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Capstone Projects

Reinvigoration of the Champlain-Adirondack Biosphere Reserve: Stakeholder Perceptions

Tue, 05/08/2018 - 15:02
Abstract: The Champlain-Adirondack Biosphere Reserve (CABR) was designated by the United Nations in 1989. This reserve spans the entire Adirondack Park, and includes the Lake Champlain Valley in Vermont as well. Biosphere reserves focus on conservation at a global level, and use international knowledge from lessons learned to best benefit each specific biosphere. Although CABR was designated in 1989, it became classified as inactive soon after. In 2016, Brian Houseal, Director of SUNY's College of Environmental Science and Forestry Newcomb Campus, prepared a periodic report to UNESCO on CABRs current status. The goal of this research was to determine the probability of stakeholder support to bring CABR out of inactivity, almost 20 years after it was designated originally. The research performed focused on stakeholders’ awareness and perceptions of the CABR, along with past indications of concerns and resistance among local residents. The research addresses this deficit and identifies and clarifies our representative’s samples perceptions of the designation. The research revealed that land use rights were still the major concern. The research revealed that this was still a concern because there is still a major lack of information on the CABR land classifications/land use rights. Information on CABR was concluded to be one of the largest challenges at this time. This research revealed that 68% of the residents were unaware of CABR until the periodic review was published in 2016, and over 40% of the residents had no idea what CABR was until they received an invite to come to the focus group.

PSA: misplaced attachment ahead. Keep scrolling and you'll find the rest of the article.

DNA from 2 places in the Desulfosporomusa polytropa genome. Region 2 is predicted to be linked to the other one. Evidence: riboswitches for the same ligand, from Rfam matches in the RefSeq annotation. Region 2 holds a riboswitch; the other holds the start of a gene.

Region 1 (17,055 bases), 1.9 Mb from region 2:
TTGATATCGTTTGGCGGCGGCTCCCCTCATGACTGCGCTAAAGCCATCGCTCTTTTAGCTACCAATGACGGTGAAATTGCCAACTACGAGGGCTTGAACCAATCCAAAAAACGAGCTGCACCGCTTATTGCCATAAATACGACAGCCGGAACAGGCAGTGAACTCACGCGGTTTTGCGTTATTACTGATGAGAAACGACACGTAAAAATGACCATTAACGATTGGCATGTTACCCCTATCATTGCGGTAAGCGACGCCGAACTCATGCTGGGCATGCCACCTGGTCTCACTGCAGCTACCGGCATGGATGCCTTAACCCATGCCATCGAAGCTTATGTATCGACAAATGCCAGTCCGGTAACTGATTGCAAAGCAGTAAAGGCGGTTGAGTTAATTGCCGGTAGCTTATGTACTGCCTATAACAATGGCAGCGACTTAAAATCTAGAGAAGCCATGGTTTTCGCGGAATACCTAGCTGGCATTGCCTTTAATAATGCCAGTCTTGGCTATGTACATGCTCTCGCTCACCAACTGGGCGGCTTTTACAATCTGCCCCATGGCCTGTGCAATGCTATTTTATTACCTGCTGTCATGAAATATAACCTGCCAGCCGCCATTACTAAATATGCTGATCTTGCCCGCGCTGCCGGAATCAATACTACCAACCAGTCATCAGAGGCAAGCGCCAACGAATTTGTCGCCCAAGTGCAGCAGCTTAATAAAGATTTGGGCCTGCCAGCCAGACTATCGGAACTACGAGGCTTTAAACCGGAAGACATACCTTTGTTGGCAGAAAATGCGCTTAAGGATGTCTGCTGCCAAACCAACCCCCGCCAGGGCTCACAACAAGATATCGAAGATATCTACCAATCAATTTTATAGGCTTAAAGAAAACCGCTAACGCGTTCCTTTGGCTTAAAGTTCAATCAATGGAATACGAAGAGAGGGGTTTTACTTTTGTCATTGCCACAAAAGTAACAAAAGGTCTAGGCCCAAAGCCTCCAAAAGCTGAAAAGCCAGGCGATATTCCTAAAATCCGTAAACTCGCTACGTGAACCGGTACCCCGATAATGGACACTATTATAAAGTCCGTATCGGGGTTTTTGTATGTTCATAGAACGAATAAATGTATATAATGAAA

Access: Yes
Literary Rights: Off
Major: Arboriculture and Landscape Management, Parks and Conservation Management
Year: 2018
File Attachments: Coolidge Capstone 2018.docx
Authors: Nicholas Coolidge

Engaging Visitors Of Glenview Preserve With Interpretive Signage

Fri, 12/14/2018 - 11:42
Abstract: Glenview Preserve is a Lowland forest and Field property that boarders the Bloomingdale Bog. Implementing an educational system at the preserve would lead to more public interaction that would guarantee support for the Adirondack Land Trust’s mission objectives. This approach would involve the development of an interpretive day-use site, interpretive programs and signs, and an outdoor education space. For my portion I will be investigating how the Adirondack Land Trust can construct interpretive signage that is weather resistant and provides valuable content. The quality of the content will be evaluated using the National Association of Interpretation principles of POETRY. These signs will promote ALT’s mission objectives by encouraging people to make a difference after their visit through well-constructed and entertaining information. Visitors will donate money to ensure that having an educational system at the preserve is a leading concern of the Adirondack Land Trust’s management plan for Glenview Preserve.
Access: Yes
Literary Rights: On
Major: Integrative Studies, Natural Resources Conservation and Management, Recreation, Adventure Education and Leisure Management, Parks and Conservation Management
Year: 2018
Authors: Tiffany Elizabeth Marie Clark

Student of Natural Resources and Conservation Management

Fall 2018 graduate of Paul Smith's College

Homesteading for Beginners

Wed, 12/12/2018 - 14:51